I ended up in the hospital for almost a week with an unknown pain. This began a long journey of tests, doctors appointments, medications, pain killers, surgeries, and disappointments. No one seemed to be able to figure out why I had what appeared to be an appendix pain, but absolutely no sign of anything wrong physically. Several doctors just washed their hands of me and I’m sure they thought I was after the percoset.
At first, I was able to keep my energy and spirits up, but with each test and appointment with no answers, my spirits started to fail me. Finally, I found a doctor who was willing to go in and do exploratory surgery to see if they could find something that didn’t show up on the tests. I need to back up for a second and let you know this was the 3rd round of this same unexplained pain that I’ve had in 3 years. It all started after I had my gall bladder taken out.
Without getting into the nitty-gritty details (that will be a whole other post, or maybe several posts), I had exploratory surgery in July of 2007 and they found nothing. In October of 2007, I had a total hysterectomy and then in December of 2008, I had my appendix taken out. As of now, my pain is pretty minimal and I can control it with diet and medication. It is better than it ever was, but not gone.
The Roller Coaster
But after my surgeries and months of pains, I slid into a slight depression (and menopause now). I was on Zoloft and estrogen to help with the menopause symptoms, but I completely lost the energy to workout, eat right and live a healthy lifestyle. I blamed my surgery and pains. For a while, that was probably true, but I let it go on for much too long.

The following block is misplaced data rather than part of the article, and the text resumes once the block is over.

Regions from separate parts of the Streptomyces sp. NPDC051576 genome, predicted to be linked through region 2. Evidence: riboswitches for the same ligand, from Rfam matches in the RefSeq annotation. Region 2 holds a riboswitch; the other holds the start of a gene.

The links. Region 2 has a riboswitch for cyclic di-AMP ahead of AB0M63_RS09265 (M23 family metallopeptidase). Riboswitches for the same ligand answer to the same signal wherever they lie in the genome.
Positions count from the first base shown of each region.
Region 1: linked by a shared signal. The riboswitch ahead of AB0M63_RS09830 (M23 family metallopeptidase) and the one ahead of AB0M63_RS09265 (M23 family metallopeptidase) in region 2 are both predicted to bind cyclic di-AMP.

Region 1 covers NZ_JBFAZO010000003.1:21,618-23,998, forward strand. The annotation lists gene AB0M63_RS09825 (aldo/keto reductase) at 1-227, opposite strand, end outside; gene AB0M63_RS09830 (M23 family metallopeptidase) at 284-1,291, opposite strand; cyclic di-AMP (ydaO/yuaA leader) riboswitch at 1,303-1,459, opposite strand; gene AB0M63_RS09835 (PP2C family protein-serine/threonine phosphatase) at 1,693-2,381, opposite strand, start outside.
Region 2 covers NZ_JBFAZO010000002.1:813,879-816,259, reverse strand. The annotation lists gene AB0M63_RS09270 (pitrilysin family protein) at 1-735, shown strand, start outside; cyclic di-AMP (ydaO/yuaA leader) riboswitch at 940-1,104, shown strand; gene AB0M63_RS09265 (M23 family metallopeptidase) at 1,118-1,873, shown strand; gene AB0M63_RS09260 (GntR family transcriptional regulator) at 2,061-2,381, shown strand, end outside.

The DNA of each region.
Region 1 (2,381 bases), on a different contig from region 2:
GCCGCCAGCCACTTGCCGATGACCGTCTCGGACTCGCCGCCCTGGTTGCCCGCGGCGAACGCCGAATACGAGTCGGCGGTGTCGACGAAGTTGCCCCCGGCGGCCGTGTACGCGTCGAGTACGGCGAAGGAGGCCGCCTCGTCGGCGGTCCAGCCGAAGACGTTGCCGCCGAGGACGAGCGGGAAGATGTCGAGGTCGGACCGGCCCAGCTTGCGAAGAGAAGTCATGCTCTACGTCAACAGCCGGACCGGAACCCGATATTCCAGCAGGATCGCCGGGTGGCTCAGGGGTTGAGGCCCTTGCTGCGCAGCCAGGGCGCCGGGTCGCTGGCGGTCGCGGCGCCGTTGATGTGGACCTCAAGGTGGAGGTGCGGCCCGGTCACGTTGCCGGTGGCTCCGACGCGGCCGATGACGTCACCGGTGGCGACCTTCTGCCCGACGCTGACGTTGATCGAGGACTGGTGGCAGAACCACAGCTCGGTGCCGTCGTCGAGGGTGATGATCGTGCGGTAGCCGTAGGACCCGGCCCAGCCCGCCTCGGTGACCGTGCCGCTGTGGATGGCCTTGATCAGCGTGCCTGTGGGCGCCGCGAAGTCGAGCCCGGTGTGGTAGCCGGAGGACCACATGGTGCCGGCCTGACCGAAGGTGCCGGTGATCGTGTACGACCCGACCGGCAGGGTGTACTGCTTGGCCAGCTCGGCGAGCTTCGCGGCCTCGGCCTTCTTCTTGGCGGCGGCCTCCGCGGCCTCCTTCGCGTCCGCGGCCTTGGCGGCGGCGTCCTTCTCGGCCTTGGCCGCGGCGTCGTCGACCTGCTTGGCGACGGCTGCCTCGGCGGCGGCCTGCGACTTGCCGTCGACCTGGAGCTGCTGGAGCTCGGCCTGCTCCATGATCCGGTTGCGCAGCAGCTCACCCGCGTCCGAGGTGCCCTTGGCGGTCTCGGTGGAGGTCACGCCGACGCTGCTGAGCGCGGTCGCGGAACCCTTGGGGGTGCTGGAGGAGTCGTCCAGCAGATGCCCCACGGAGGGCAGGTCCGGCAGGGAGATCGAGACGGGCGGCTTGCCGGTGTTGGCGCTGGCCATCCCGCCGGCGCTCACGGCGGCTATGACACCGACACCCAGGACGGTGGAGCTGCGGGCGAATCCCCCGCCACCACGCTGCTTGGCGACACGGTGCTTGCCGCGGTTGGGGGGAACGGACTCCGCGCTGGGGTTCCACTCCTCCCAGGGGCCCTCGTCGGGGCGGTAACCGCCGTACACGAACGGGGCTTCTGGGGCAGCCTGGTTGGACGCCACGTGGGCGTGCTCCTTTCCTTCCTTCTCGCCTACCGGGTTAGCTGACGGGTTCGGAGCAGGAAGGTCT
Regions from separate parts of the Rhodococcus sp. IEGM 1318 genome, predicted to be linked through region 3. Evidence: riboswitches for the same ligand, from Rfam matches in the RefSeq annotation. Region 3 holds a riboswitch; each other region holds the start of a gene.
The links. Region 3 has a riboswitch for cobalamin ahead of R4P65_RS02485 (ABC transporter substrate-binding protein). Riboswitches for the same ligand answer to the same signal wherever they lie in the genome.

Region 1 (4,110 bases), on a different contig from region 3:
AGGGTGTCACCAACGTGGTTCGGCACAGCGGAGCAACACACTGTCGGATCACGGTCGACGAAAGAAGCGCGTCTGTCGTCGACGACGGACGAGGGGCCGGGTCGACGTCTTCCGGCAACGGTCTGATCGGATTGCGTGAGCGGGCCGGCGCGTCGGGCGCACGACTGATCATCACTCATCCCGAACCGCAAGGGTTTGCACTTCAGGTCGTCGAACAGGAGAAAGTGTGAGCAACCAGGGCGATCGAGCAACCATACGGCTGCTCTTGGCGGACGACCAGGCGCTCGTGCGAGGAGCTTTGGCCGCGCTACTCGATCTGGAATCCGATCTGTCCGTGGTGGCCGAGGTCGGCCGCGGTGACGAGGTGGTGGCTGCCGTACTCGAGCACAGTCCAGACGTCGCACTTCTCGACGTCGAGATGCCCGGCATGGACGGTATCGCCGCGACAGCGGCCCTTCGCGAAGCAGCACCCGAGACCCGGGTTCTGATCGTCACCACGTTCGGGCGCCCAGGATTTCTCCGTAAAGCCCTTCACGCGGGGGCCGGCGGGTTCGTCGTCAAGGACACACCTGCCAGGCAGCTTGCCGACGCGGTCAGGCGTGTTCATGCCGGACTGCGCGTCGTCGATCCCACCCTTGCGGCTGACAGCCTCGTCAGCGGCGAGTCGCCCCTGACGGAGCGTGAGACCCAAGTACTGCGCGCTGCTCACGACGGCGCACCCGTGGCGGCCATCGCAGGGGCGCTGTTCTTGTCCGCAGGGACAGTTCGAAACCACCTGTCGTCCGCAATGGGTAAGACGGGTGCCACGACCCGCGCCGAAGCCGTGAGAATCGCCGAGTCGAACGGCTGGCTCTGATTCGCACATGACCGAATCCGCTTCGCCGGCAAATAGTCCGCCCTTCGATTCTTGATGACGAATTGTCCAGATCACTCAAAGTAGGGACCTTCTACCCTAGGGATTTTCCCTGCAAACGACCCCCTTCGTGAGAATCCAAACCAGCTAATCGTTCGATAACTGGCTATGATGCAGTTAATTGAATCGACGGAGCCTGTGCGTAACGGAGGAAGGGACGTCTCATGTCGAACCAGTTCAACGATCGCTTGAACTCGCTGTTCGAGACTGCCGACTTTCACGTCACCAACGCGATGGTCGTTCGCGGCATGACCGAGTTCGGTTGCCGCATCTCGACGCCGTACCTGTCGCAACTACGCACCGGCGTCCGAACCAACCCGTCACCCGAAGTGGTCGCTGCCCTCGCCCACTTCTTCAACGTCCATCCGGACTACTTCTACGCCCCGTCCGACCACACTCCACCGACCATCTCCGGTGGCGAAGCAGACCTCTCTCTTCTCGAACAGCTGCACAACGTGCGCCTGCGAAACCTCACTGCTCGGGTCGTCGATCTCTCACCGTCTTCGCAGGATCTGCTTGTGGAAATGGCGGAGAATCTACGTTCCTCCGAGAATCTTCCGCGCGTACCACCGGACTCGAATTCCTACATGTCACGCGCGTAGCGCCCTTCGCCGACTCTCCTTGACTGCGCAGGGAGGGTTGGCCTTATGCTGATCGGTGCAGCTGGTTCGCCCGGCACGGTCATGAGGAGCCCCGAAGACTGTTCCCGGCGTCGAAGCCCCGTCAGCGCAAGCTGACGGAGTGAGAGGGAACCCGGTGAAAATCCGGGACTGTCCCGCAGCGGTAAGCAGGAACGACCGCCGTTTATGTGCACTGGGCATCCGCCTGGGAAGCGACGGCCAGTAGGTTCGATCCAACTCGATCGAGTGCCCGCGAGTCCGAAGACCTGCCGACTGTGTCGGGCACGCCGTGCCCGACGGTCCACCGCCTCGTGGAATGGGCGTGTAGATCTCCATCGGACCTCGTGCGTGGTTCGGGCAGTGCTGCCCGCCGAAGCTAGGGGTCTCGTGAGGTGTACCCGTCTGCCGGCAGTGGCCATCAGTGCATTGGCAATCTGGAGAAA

I slid right back into all my old habits and cycles. I would start each day swearing this was the day I started my healthy journey, only to eat something bad by Noon. Well, since I messed it up already, I might as well just blow the whole rest of the day and start again tomorrow. The saying “there is always tomorrow” is great, but it can be a good excuse too. Then I would feel really guilty about “failing” and eat more. It is the perpetual roller coaster I haven’t been able to get off (and I hate roller coasters). Why does it have to be so damn hard?
This brings me to the now. I have gained 25 lbs. I do not drink enough water. I do not eat healthy foods. I do not workout regularly. I am tired all the time. I am not sleeping well at night. I am short-tempered. I get sick a lot.
I don’t know who that person is and I don’t like looking in the mirror. I feel ashamed, disappointed and angry. But, yet I haven’t been able to do anything about it. I’m not sure what has been stopping me. But one thing I do know is that I can’t let it go on. I worked so hard to lose the 70 lbs and I can not let the pain and surgeries get the best of me. I have to stop using that as an excuse. I’ve wasted enough time and it has to stop.
Today I started counting my points with Weight Watchers again. I am going to start training with EA Sports Active and run in a 5k on October 17 with my kids and friends. I have set a goal of the December 31, 2009 as my deadline. Deadline for what? To evaluate and set a new goal. I need to decide this is my life. This is the way it’s going to be. It will be a struggle every day and I need to live with that. I’m sure it’s like a recovering alcoholic. You don’t ever stop wanting the drink, you just have to say no.
I will share the journey with you all here. The ups and the downs, pictures, videos, scrapbook pages and all. One tool that has helped me a lot is my scrapbooking. I have scrapbooked the entire journey and printed it out into a book which I keep close by. I will continue to do the same. I will not let this get the best of me. I promise!!
So, once again I ask…Why does being healthy have to be so damn hard? This quote sums it up best:
For anything worth having one must pay the price; and the price is always work, patience, love, self-sacrifice – no paper currency, no promises to pay, but the gold of real service.
~ John Burroughs
Are you with me? I know I can not do this alone. Support is the most important part of this journey.